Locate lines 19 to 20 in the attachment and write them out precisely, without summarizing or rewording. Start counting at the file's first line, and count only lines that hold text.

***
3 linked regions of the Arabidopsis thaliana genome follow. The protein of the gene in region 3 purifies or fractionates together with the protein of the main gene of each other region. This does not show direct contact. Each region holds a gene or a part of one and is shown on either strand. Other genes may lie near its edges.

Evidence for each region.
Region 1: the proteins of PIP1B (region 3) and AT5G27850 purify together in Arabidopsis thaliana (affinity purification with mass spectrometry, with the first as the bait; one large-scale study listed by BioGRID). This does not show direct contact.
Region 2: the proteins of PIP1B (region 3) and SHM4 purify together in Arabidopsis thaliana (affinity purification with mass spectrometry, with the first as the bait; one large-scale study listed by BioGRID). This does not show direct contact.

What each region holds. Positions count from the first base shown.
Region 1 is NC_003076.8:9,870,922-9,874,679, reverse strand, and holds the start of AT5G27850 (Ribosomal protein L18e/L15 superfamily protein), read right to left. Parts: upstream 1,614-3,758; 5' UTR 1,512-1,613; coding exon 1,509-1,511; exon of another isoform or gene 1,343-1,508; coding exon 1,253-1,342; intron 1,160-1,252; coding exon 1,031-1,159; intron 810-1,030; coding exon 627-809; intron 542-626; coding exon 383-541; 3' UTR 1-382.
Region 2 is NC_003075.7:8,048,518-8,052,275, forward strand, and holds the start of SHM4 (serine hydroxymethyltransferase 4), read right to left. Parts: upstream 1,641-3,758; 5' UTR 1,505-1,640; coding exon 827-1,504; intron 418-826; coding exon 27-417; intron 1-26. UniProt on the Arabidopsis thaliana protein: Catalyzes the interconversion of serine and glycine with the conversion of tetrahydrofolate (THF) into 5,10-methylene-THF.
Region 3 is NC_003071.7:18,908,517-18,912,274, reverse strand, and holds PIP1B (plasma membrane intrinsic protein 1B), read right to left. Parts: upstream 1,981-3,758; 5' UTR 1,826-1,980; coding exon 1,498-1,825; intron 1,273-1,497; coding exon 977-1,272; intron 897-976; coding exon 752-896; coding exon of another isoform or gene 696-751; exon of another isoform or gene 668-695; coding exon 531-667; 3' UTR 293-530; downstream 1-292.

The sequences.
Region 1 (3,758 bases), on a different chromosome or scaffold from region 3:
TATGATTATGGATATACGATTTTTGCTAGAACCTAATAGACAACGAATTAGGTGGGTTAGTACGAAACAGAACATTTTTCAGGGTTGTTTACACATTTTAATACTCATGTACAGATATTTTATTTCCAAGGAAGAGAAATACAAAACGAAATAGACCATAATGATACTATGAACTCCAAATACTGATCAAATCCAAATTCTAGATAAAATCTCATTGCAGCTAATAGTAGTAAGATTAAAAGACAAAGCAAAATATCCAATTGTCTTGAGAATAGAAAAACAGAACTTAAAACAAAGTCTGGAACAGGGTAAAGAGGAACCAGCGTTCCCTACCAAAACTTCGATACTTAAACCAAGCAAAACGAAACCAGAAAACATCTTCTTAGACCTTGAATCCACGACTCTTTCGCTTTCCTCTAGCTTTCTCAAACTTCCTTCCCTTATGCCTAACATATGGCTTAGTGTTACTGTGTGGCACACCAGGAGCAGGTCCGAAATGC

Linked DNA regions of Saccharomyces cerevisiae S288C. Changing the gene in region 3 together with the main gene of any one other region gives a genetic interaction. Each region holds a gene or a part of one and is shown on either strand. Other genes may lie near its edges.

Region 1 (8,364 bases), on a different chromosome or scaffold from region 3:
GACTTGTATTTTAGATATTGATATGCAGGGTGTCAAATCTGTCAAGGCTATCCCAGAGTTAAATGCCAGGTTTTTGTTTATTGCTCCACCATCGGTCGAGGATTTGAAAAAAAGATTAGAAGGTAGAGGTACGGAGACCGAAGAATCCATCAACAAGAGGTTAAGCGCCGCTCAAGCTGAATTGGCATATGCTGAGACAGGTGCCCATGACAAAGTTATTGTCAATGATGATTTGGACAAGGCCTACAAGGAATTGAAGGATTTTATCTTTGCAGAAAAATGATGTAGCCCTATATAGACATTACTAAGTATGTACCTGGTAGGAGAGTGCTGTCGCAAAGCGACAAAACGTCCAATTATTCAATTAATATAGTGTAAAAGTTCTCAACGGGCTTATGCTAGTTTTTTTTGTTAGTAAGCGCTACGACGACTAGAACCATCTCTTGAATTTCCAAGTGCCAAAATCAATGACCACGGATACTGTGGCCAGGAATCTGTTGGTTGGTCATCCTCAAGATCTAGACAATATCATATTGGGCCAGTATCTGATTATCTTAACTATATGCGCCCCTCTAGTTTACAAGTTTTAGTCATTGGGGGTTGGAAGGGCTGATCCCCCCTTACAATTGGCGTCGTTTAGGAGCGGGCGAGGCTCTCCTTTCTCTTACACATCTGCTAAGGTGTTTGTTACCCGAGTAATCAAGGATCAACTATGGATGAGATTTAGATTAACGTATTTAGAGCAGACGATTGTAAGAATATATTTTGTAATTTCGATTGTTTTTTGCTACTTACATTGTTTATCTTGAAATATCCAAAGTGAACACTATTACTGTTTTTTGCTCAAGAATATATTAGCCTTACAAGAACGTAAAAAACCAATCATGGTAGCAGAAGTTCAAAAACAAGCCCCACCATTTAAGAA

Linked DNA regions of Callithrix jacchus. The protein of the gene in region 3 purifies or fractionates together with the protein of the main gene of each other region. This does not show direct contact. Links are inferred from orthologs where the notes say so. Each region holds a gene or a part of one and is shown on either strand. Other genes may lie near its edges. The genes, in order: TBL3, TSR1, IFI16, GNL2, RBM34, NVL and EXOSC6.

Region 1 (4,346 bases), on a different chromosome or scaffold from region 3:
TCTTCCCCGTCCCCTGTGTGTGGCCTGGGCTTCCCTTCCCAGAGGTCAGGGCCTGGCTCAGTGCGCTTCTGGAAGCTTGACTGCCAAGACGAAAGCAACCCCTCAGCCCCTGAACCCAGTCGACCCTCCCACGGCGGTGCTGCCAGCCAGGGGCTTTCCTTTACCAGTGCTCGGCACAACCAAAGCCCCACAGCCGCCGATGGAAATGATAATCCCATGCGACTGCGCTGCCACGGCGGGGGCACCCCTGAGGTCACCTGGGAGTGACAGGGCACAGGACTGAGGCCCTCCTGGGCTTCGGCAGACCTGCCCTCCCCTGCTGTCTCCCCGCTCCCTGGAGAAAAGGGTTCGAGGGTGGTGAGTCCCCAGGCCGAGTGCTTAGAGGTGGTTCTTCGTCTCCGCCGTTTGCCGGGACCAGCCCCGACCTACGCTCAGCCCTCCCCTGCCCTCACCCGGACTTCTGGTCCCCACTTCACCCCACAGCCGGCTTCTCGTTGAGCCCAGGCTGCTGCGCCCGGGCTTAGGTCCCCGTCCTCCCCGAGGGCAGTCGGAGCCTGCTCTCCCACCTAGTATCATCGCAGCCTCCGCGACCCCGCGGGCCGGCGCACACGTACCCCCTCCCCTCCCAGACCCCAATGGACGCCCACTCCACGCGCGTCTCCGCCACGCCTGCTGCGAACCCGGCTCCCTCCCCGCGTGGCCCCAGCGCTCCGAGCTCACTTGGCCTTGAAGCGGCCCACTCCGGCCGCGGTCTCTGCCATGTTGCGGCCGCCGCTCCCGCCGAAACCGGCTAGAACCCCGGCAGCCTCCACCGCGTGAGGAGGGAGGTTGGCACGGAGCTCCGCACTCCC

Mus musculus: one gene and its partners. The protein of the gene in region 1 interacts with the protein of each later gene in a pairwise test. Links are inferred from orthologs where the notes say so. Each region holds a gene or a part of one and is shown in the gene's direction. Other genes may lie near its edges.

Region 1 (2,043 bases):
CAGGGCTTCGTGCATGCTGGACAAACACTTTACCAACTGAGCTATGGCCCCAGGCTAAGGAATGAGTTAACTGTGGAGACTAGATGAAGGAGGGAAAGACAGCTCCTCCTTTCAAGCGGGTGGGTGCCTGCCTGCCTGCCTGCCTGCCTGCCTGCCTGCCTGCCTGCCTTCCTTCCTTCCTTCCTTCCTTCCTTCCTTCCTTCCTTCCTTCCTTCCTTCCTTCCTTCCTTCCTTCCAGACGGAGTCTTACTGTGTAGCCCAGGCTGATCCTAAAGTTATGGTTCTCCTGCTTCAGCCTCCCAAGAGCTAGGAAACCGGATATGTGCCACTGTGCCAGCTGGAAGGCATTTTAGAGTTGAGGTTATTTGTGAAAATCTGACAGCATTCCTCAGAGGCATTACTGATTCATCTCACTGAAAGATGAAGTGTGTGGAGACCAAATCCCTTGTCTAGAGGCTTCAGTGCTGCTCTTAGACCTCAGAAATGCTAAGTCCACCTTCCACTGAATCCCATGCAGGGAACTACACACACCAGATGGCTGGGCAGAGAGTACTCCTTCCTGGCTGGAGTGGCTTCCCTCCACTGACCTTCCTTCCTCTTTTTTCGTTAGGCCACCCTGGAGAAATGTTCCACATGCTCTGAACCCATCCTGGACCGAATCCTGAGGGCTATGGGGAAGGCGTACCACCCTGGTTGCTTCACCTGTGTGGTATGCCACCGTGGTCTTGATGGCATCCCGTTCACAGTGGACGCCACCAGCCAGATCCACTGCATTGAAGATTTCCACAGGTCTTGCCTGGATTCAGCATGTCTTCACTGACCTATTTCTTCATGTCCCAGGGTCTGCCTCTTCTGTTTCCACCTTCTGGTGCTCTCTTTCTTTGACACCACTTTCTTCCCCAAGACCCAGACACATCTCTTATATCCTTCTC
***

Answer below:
Region 1 (2,043 bases):
CAGGGCTTCGTGCATGCTGGACAAACACTTTACCAACTGAGCTATGGCCCCAGGCTAAGGAATGAGTTAACTGTGGAGACTAGATGAAGGAGGGAAAGACAGCTCCTCCTTTCAAGCGGGTGGGTGCCTGCCTGCCTGCCTGCCTGCCTGCCTGCCTGCCTGCCTGCCTTCCTTCCTTCCTTCCTTCCTTCCTTCCTTCCTTCCTTCCTTCCTTCCTTCCTTCCTTCCTTCCTTCCAGACGGAGTCTTACTGTGTAGCCCAGGCTGATCCTAAAGTTATGGTTCTCCTGCTTCAGCCTCCCAAGAGCTAGGAAACCGGATATGTGCCACTGTGCCAGCTGGAAGGCATTTTAGAGTTGAGGTTATTTGTGAAAATCTGACAGCATTCCTCAGAGGCATTACTGATTCATCTCACTGAAAGATGAAGTGTGTGGAGACCAAATCCCTTGTCTAGAGGCTTCAGTGCTGCTCTTAGACCTCAGAAATGCTAAGTCCACCTTCCACTGAATCCCATGCAGGGAACTACACACACCAGATGGCTGGGCAGAGAGTACTCCTTCCTGGCTGGAGTGGCTTCCCTCCACTGACCTTCCTTCCTCTTTTTTCGTTAGGCCACCCTGGAGAAATGTTCCACATGCTCTGAACCCATCCTGGACCGAATCCTGAGGGCTATGGGGAAGGCGTACCACCCTGGTTGCTTCACCTGTGTGGTATGCCACCGTGGTCTTGATGGCATCCCGTTCACAGTGGACGCCACCAGCCAGATCCACTGCATTGAAGATTTCCACAGGTCTTGCCTGGATTCAGCATGTCTTCACTGACCTATTTCTTCATGTCCCAGGGTCTGCCTCTTCTGTTTCCACCTTCTGGTGCTCTCTTTCTTTGACACCACTTTCTTCCCCAAGACCCAGACACATCTCTTATATCCTTCTC